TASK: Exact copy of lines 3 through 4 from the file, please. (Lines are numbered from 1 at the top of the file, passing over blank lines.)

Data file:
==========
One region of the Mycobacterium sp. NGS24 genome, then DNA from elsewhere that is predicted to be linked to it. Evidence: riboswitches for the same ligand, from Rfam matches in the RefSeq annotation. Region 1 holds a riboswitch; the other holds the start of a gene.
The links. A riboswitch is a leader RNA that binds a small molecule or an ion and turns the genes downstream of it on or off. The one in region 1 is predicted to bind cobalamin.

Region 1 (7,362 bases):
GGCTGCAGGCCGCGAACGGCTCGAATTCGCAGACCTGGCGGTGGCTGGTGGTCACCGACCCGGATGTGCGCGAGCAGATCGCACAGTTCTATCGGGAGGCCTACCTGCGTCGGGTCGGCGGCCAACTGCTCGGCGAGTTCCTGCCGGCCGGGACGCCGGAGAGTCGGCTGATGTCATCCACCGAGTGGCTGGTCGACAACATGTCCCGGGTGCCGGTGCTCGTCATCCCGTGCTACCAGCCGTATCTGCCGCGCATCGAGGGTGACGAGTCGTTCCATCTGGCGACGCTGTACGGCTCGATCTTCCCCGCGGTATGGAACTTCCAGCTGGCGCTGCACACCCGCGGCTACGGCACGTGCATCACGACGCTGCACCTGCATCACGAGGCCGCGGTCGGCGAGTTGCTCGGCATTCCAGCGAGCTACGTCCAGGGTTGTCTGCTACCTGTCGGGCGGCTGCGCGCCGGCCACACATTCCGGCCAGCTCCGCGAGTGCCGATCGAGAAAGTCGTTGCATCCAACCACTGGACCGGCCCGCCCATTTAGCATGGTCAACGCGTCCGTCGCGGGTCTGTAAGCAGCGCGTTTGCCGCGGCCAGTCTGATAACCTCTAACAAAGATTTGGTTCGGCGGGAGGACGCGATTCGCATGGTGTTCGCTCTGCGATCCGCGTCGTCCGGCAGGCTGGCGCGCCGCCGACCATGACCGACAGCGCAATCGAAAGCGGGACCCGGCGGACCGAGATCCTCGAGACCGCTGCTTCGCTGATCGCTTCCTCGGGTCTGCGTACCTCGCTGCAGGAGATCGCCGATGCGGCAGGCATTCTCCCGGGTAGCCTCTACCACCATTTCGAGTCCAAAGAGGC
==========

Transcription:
Region 1 (7,362 bases):
GGCTGCAGGCCGCGAACGGCTCGAATTCGCAGACCTGGCGGTGGCTGGTGGTCACCGACCCGGATGTGCGCGAGCAGATCGCACAGTTCTATCGGGAGGCCTACCTGCGTCGGGTCGGCGGCCAACTGCTCGGCGAGTTCCTGCCGGCCGGGACGCCGGAGAGTCGGCTGATGTCATCCACCGAGTGGCTGGTCGACAACATGTCCCGGGTGCCGGTGCTCGTCATCCCGTGCTACCAGCCGTATCTGCCGCGCATCGAGGGTGACGAGTCGTTCCATCTGGCGACGCTGTACGGCTCGATCTTCCCCGCGGTATGGAACTTCCAGCTGGCGCTGCACACCCGCGGCTACGGCACGTGCATCACGACGCTGCACCTGCATCACGAGGCCGCGGTCGGCGAGTTGCTCGGCATTCCAGCGAGCTACGTCCAGGGTTGTCTGCTACCTGTCGGGCGGCTGCGCGCCGGCCACACATTCCGGCCAGCTCCGCGAGTGCCGATCGAGAAAGTCGTTGCATCCAACCACTGGACCGGCCCGCCCATTTAGCATGGTCAACGCGTCCGTCGCGGGTCTGTAAGCAGCGCGTTTGCCGCGGCCAGTCTGATAACCTCTAACAAAGATTTGGTTCGGCGGGAGGACGCGATTCGCATGGTGTTCGCTCTGCGATCCGCGTCGTCCGGCAGGCTGGCGCGCCGCCGACCATGACCGACAGCGCAATCGAAAGCGGGACCCGGCGGACCGAGATCCTCGAGACCGCTGCTTCGCTGATCGCTTCCTCGGGTCTGCGTACCTCGCTGCAGGAGATCGCCGATGCGGCAGGCATTCTCCCGGGTAGCCTCTACCACCATTTCGAGTCCAAAGAGGC